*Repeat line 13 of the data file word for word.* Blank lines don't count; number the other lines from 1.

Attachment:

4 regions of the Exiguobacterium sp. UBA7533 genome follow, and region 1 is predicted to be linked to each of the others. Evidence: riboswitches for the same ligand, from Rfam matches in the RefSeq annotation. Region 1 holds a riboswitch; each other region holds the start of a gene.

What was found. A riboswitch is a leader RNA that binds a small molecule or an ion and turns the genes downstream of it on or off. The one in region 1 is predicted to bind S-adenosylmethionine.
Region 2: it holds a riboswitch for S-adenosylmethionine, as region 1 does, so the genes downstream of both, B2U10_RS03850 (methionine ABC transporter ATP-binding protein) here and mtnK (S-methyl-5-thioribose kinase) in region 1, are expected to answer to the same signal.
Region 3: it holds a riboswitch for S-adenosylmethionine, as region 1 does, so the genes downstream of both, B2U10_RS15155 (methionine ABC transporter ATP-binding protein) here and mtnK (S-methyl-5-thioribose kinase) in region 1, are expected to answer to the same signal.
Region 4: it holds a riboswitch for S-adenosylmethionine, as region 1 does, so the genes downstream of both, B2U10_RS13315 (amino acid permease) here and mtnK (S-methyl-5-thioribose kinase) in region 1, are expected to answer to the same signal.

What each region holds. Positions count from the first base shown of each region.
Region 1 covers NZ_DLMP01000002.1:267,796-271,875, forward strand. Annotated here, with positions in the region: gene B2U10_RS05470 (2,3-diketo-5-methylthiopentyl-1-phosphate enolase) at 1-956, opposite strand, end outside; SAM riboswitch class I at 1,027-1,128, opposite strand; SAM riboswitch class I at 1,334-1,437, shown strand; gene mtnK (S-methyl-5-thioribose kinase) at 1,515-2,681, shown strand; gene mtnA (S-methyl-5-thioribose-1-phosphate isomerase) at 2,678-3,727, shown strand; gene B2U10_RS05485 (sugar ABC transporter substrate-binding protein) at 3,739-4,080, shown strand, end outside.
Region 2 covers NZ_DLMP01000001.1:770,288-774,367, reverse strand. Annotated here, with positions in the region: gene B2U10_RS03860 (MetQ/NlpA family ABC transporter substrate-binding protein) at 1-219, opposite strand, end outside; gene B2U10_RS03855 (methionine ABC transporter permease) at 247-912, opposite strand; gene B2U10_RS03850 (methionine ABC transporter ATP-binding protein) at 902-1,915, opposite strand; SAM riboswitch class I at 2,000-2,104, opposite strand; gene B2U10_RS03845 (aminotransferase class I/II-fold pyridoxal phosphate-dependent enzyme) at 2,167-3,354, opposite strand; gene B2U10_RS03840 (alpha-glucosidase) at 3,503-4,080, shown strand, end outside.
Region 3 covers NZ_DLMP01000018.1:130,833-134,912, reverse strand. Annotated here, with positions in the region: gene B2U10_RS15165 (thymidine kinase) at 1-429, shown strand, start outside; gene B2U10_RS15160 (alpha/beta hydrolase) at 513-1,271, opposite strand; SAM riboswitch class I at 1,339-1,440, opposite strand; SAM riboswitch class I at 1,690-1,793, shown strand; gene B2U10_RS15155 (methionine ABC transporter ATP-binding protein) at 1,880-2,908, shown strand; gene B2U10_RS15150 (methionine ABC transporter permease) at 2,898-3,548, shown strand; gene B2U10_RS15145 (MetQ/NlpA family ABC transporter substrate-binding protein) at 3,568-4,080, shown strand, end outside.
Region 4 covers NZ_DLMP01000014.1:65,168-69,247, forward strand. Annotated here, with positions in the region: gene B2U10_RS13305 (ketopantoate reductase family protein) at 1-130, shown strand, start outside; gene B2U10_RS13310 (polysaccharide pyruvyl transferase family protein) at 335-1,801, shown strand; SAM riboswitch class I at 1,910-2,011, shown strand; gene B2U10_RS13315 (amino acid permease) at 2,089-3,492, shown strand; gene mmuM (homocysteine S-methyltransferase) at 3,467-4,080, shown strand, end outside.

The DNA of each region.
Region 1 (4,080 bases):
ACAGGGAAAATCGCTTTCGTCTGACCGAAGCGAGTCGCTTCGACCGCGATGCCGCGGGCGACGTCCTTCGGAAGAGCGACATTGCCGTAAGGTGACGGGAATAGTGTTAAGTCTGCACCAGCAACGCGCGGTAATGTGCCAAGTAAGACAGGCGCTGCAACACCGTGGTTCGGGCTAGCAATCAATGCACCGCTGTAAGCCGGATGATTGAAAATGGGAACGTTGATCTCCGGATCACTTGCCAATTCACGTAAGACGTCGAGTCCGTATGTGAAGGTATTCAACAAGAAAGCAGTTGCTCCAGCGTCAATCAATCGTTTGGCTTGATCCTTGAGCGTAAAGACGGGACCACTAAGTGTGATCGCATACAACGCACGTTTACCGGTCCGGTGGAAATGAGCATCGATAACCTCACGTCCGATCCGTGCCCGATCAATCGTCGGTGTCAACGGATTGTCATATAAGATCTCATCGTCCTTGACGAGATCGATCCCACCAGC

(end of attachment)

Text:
ACAGGGAAAATCGCTTTCGTCTGACCGAAGCGAGTCGCTTCGACCGCGATGCCGCGGGCGACGTCCTTCGGAAGAGCGACATTGCCGTAAGGTGACGGGAATAGTGTTAAGTCTGCACCAGCAACGCGCGGTAATGTGCCAAGTAAGACAGGCGCTGCAACACCGTGGTTCGGGCTAGCAATCAATGCACCGCTGTAAGCCGGATGATTGAAAATGGGAACGTTGATCTCCGGATCACTTGCCAATTCACGTAAGACGTCGAGTCCGTATGTGAAGGTATTCAACAAGAAAGCAGTTGCTCCAGCGTCAATCAATCGTTTGGCTTGATCCTTGAGCGTAAAGACGGGACCACTAAGTGTGATCGCATACAACGCACGTTTACCGGTCCGGTGGAAATGAGCATCGATAACCTCACGTCCGATCCGTGCCCGATCAATCGTCGGTGTCAACGGATTGTCATATAAGATCTCATCGTCCTTGACGAGATCGATCCCACCAGC